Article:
A post-holiday hangover clouded retail sales last month as resilient but weary consumers corrected their outsize January spending, holiday discounts faded and an air of caution returned, heightened by still high prices and rising interest rates.
Retail and food service sales fell 4% in February compared to January, per the advance monthly retail sales report, released Wednesday by the U.S. Census Bureau, but rose by 5.4% from February 2022. Retail sales numbers are not adjusted for inflation, however, meaning some of the increases were due to higher prices, not higher sales.
The February decline may well be the result of the market correcting itself after a strong holiday season. Though most sectors reported decreasing sales from January, almost all sectors reported higher sales from a year ago, pointing to steady spending and sales, despite the Fed’s maneuvering to daunt free-flowing wallets amid a strong labor market and competitive wages. However, all the indicators that preoccupy the Fed— high inflation, low unemployment, strong earnings — have begun to cool off. And new threats posed by the high-profile collapse of Silicon Valley Bank and Signature Bank could drag down spending in the coming months.
Christopher Low, chief economist at FHN Financials, said February numbers were nowhere near as action-packed as January’s, possibly because warmer temperatures pulled would-be February shopping into January and outsize growth pulled back in many sectors, pointing to a market adjustment between two extremes that many economists met with a matter-of-fact shrug.
“I don’t think there’s anything in the February report that makes me think it’s a turning point,” he said. “But there are things going on in the world right now this week that suggest things could cool off for a bit.”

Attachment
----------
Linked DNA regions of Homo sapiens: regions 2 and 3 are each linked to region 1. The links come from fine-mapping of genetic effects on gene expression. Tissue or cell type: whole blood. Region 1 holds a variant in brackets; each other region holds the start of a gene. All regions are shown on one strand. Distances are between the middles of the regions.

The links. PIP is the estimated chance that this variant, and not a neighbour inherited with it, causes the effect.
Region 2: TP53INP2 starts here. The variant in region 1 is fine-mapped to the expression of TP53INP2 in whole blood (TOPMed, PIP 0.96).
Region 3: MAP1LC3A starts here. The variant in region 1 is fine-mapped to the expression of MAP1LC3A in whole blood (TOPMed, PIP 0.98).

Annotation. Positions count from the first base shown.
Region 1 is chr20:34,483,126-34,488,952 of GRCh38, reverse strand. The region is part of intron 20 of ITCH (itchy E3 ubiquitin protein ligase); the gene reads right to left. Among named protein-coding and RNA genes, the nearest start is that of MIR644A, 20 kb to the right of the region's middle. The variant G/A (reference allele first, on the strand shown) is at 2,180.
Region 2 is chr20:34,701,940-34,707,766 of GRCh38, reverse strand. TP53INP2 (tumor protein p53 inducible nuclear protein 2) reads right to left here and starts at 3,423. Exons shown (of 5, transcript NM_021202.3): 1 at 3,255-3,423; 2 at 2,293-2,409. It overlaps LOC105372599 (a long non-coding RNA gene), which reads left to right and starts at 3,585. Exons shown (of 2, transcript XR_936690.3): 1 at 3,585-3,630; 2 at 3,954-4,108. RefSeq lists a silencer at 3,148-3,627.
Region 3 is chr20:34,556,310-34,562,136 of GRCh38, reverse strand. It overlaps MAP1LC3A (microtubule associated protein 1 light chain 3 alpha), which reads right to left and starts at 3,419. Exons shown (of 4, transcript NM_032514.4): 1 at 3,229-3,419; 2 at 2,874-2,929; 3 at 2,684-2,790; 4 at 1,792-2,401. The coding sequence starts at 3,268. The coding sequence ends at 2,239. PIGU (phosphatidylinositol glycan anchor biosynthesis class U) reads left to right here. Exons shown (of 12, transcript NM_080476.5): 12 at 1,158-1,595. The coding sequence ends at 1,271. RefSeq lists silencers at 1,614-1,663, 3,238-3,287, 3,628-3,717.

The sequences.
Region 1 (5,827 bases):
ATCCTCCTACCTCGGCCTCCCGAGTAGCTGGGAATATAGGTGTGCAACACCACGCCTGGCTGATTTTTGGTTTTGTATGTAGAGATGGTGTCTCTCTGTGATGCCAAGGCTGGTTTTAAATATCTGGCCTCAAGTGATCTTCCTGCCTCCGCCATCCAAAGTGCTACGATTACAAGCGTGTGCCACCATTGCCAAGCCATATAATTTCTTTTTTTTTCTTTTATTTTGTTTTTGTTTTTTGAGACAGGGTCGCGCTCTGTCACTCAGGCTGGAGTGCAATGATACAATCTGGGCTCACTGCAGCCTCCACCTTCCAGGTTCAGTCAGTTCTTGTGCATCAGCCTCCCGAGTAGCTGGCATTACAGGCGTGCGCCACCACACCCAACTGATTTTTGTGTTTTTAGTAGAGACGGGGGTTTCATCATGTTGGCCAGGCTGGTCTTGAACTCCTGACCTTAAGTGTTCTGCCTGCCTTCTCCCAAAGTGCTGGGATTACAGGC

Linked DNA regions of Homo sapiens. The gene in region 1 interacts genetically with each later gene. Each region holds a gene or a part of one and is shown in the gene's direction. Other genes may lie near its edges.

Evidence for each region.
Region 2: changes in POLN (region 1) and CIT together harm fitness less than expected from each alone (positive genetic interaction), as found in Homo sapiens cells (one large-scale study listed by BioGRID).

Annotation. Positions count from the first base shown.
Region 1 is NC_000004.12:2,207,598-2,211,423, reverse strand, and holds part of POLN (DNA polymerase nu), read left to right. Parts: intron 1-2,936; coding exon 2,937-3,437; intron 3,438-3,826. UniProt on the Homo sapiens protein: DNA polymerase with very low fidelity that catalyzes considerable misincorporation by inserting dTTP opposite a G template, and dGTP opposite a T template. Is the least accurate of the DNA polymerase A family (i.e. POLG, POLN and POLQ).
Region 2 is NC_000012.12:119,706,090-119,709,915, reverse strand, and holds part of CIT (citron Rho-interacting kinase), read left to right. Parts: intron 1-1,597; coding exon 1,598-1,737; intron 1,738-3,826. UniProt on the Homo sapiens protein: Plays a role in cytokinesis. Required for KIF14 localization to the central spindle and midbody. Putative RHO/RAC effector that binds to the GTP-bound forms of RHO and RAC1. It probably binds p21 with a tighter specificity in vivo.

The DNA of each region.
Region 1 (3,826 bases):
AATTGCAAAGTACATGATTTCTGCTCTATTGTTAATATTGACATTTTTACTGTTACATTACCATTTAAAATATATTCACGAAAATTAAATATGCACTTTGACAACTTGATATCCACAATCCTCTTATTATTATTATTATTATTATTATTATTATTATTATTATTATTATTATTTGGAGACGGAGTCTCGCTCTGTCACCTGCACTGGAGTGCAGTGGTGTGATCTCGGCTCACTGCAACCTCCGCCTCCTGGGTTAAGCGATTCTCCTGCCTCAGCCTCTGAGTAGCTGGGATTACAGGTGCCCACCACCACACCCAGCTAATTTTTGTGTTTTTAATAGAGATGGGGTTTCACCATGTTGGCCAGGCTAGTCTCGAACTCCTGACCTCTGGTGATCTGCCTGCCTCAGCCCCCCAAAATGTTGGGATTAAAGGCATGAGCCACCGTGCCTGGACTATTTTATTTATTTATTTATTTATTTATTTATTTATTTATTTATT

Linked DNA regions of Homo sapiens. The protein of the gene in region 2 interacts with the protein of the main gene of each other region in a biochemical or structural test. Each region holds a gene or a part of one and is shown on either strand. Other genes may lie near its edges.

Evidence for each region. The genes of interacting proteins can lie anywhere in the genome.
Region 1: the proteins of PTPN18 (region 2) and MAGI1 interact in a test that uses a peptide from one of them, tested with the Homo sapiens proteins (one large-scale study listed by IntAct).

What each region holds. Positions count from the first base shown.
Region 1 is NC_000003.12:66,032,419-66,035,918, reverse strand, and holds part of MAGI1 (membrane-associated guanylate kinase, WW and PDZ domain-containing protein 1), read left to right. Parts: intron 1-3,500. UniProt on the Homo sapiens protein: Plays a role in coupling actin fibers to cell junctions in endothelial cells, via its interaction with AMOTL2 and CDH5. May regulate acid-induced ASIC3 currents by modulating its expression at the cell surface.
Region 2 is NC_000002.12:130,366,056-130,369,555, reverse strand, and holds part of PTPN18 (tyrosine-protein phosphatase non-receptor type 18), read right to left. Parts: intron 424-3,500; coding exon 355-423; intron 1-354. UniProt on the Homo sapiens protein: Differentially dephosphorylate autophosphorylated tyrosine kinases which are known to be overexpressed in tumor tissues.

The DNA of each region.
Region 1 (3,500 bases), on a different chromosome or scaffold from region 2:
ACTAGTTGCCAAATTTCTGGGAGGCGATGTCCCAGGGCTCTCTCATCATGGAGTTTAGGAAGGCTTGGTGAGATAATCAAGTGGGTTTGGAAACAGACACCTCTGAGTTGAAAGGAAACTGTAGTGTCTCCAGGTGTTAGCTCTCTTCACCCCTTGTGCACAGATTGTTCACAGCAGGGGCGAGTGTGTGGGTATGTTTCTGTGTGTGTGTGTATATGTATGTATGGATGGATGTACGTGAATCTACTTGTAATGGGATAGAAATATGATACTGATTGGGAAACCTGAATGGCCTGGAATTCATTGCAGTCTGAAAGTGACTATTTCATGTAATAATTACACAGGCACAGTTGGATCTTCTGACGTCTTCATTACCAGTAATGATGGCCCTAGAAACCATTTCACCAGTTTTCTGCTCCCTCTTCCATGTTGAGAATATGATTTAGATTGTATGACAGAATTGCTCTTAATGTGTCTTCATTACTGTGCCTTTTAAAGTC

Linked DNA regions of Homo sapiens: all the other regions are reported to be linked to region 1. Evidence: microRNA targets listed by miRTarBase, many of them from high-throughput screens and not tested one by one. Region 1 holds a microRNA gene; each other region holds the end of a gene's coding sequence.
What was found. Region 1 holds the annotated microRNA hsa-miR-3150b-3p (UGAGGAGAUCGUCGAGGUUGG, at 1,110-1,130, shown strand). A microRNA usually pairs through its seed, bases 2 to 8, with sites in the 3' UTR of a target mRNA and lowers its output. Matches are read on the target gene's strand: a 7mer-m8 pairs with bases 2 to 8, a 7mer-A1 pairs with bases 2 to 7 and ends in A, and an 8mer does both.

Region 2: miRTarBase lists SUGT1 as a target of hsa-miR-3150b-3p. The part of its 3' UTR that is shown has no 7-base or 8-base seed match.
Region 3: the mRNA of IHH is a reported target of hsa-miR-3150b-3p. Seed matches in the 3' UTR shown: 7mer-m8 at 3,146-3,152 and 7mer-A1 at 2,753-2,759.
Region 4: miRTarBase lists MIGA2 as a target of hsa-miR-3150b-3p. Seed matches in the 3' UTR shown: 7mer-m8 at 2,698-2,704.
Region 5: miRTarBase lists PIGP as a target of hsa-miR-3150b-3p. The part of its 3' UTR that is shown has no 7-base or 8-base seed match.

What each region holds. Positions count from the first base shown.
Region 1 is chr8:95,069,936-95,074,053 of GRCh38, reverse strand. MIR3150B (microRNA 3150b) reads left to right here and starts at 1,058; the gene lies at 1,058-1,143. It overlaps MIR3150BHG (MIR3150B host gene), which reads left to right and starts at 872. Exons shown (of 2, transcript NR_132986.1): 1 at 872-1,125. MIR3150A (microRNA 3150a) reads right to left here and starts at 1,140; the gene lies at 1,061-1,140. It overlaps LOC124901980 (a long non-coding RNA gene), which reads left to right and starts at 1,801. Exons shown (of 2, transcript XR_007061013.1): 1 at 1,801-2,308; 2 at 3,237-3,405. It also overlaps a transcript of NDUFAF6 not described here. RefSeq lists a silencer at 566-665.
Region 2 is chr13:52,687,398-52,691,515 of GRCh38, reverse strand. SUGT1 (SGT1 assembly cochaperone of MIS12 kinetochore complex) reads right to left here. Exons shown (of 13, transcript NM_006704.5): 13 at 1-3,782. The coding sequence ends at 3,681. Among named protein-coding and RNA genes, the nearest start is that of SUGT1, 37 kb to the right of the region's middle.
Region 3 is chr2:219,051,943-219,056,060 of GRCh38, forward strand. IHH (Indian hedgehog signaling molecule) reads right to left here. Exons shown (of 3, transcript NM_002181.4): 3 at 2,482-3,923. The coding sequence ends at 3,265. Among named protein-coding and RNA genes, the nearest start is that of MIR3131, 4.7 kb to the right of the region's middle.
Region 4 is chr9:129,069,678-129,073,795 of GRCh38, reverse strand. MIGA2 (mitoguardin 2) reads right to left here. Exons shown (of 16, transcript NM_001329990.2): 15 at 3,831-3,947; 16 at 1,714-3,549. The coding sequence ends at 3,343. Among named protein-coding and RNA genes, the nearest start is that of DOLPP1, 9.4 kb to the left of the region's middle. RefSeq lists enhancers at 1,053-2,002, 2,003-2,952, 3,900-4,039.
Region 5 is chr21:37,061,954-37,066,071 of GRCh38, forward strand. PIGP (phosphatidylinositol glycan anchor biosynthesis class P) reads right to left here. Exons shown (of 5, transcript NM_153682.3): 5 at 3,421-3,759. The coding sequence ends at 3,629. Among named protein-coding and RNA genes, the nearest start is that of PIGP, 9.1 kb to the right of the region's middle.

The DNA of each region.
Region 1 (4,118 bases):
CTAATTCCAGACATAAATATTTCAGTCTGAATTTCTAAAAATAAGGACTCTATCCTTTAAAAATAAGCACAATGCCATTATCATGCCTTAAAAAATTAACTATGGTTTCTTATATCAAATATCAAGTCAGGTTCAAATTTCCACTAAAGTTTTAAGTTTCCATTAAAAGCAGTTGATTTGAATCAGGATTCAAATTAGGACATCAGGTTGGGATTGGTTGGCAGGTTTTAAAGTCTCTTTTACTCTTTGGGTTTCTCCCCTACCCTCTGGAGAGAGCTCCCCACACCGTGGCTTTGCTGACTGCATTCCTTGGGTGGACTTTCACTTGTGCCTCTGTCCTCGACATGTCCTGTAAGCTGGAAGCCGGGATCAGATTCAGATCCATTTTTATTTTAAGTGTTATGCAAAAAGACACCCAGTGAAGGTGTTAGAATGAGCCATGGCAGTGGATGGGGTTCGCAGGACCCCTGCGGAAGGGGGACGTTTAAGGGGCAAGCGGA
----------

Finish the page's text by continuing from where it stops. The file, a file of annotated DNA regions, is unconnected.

Earlier this week and over the weekend, the Federal Reserve moved to shut down Silicon Valley Bank and Signature Bank, two banks in the tech and cryptocurrency space that were affected by bank runs after depositors were alarmed by the banks’ actions to liquidate loss-making assets. The events over the weekend caused shockwaves across the banking sector, spooking depositors and adding to fears about a risky financial market.
“If financial conditions really do tighten a lot in response to those two bank failures, then you know, the economic activities are going to have to slow down,” Low said.
Sectors that reported standout retail sales in January all saw the biggest decreases in February — car dealerships saw their sales fall by 1.8% and restaurant, food establishment and bar sales dropped by 2.2% from the previous month.
Vince P, branch manager at Le Cafe Coffee, a midtown-Manhattan coffee shop, said sales fell in February. That isn’t unusual for coffee shops, which often see lower foot traffic after the holiday season. But the business is also dealing with a longer-run problem: Corporate jobs — the beating heart of midtown Manhattan — left the district and haven’t returned in full force.
No factor of the business has been spared. Vince said sourcing beans, milk, syrup and packaging forced a 25 to 50 cent increase in all menu items, from the cappuccinos to the menu’s avocado-heavy sandwiches. Prices crept up at the same time that the lines outside the door evaporated. Vince cut staff, stopped seeing regulars and left the dessert counter a little lonelier than before when he cut pastries from the menu.
“Food business is rough if you have a certain item or something that people want,” he said. “I think everybody’s still feeling it.”
While February retail numbers might be January’s outsize spending slowing down, stores like Vince’s are still taking stock of the bigger picture in a post-pandemic world. Since April 2021, retail sales have trended downward, growing at slower rates. In an inflationary market with low unemployment, even that growth has led the Fed to hike interest rates to curb spending.
But the two bank failures that overshadowed much financial news this week — prompting the Fed to act swiftly and prevent more customer alarm — might lead the Fed to tread cautiously with its next interest rate hike announcement, scheduled for next week, said Lindsey Piegza, managing director and chief economist at Stifel Financial — which is what economists are now looking to to forecast what the quarter will bring next for consumers and retailers.
“Against the backdrop of increased uncertainty and volatility in the financial market, there’s no reason to push the envelope by offering an even larger increase,” she said. “This week’s events, more than anything, solidify an ongoing, historically normal size increase of 25 basis points as opposed to 50, rather than changing the conversation about whether they should pause altogether.”